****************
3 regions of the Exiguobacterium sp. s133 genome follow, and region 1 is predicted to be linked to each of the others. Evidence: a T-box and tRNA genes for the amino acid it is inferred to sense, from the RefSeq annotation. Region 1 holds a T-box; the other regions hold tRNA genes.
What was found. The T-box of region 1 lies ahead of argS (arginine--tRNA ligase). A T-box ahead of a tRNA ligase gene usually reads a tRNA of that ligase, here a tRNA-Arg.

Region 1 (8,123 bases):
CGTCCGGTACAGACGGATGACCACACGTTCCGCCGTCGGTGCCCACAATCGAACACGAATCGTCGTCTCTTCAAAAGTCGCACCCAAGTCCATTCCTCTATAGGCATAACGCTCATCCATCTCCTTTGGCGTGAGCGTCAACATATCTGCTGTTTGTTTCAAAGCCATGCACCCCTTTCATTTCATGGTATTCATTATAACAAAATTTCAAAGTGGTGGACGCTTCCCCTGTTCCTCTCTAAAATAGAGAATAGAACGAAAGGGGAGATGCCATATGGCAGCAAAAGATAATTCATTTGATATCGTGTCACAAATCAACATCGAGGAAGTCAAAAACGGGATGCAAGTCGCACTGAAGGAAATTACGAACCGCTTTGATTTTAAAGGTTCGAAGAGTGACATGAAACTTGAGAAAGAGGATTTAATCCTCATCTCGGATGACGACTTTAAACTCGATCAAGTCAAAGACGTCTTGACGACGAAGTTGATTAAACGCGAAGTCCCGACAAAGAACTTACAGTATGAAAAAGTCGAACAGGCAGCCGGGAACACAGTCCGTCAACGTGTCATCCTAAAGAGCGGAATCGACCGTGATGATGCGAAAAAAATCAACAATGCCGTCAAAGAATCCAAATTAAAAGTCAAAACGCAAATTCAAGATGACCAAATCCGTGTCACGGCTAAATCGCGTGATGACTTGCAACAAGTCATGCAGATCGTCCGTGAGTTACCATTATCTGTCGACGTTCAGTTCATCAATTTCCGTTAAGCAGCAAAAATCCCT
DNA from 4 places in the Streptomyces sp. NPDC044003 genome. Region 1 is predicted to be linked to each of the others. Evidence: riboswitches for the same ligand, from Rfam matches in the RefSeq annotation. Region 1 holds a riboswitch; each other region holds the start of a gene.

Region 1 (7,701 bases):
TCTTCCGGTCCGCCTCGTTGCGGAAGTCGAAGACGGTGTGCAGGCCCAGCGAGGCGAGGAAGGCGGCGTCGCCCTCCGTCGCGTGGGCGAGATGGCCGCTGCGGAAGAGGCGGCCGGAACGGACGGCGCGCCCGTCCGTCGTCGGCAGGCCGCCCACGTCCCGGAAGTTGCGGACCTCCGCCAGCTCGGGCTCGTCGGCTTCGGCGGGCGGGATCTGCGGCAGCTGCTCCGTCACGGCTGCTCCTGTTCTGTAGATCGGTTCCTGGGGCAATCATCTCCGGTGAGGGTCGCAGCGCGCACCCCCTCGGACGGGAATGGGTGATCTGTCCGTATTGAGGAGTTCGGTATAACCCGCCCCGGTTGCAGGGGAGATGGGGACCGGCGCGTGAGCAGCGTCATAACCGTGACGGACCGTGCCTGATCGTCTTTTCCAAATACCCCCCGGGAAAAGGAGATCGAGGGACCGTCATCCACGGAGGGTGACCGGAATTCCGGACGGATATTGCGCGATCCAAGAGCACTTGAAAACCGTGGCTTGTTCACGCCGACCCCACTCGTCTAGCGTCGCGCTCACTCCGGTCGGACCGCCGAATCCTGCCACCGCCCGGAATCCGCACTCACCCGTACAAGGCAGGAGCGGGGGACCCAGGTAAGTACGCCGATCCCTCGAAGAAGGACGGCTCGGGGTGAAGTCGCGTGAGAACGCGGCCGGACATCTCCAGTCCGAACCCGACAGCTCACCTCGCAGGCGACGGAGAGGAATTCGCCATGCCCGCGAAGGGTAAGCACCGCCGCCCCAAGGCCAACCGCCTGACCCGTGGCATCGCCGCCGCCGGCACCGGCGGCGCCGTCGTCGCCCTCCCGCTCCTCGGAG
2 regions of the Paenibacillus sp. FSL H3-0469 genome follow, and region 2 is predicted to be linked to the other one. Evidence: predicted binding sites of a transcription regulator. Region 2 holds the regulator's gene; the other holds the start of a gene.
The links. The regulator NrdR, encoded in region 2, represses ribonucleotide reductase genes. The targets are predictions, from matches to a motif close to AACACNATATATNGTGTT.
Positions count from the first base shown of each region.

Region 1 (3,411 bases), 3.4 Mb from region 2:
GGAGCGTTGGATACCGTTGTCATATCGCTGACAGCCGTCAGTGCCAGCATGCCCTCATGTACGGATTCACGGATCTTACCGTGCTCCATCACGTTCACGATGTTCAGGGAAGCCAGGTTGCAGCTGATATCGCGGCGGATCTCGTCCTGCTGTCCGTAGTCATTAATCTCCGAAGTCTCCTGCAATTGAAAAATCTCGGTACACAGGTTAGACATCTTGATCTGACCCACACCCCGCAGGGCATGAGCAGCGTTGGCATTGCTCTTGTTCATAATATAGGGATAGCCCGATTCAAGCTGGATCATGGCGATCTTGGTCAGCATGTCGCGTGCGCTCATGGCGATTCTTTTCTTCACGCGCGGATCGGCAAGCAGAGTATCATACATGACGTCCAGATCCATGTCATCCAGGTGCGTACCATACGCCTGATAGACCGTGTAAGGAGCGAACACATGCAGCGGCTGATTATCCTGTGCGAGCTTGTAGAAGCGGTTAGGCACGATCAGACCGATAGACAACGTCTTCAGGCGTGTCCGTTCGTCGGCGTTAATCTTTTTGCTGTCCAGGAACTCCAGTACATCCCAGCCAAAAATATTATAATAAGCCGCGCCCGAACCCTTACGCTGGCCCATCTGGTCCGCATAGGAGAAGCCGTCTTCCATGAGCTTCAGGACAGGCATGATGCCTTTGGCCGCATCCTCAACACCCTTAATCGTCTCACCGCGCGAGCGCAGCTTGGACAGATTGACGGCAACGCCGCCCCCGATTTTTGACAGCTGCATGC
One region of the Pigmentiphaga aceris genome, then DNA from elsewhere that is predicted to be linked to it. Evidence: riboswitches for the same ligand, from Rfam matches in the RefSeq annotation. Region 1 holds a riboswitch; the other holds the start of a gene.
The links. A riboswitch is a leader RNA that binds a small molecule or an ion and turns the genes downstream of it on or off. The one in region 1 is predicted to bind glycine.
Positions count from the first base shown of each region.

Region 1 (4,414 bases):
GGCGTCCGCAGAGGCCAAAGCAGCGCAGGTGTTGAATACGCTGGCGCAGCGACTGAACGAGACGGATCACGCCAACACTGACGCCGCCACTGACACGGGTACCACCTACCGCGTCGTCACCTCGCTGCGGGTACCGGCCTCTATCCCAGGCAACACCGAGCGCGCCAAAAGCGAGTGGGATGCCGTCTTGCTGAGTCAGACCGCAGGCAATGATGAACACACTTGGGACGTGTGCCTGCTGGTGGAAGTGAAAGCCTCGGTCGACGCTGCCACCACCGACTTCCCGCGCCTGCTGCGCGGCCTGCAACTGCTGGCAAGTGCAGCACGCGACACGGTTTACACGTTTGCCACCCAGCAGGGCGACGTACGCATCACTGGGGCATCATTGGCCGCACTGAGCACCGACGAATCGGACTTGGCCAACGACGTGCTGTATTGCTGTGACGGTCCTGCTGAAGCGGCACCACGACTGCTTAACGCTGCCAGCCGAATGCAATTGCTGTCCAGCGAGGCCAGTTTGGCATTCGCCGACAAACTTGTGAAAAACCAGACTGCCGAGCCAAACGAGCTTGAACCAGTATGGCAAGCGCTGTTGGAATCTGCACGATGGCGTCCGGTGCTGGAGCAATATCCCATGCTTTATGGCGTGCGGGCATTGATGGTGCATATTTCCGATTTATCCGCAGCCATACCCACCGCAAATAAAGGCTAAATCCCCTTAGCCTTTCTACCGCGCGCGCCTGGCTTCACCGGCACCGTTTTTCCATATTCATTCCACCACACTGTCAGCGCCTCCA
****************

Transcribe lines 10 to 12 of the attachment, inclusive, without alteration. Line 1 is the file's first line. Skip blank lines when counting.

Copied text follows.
Positions count from the first base shown of each region.

Region 1 (3,411 bases), 3.4 Mb from region 2:
GGAGCGTTGGATACCGTTGTCATATCGCTGACAGCCGTCAGTGCCAGCATGCCCTCATGTACGGATTCACGGATCTTACCGTGCTCCATCACGTTCACGATGTTCAGGGAAGCCAGGTTGCAGCTGATATCGCGGCGGATCTCGTCCTGCTGTCCGTAGTCATTAATCTCCGAAGTCTCCTGCAATTGAAAAATCTCGGTACACAGGTTAGACATCTTGATCTGACCCACACCCCGCAGGGCATGAGCAGCGTTGGCATTGCTCTTGTTCATAATATAGGGATAGCCCGATTCAAGCTGGATCATGGCGATCTTGGTCAGCATGTCGCGTGCGCTCATGGCGATTCTTTTCTTCACGCGCGGATCGGCAAGCAGAGTATCATACATGACGTCCAGATCCATGTCATCCAGGTGCGTACCATACGCCTGATAGACCGTGTAAGGAGCGAACACATGCAGCGGCTGATTATCCTGTGCGAGCTTGTAGAAGCGGTTAGGCACGATCAGACCGATAGACAACGTCTTCAGGCGTGTCCGTTCGTCGGCGTTAATCTTTTTGCTGTCCAGGAACTCCAGTACATCCCAGCCAAAAATATTATAATAAGCCGCGCCCGAACCCTTACGCTGGCCCATCTGGTCCGCATAGGAGAAGCCGTCTTCCATGAGCTTCAGGACAGGCATGATGCCTTTGGCCGCATCCTCAACACCCTTAATCGTCTCACCGCGCGAGCGCAGCTTGGACAGATTGACGGCAACGCCGCCCCCGATTTTTGACAGCTGCATGC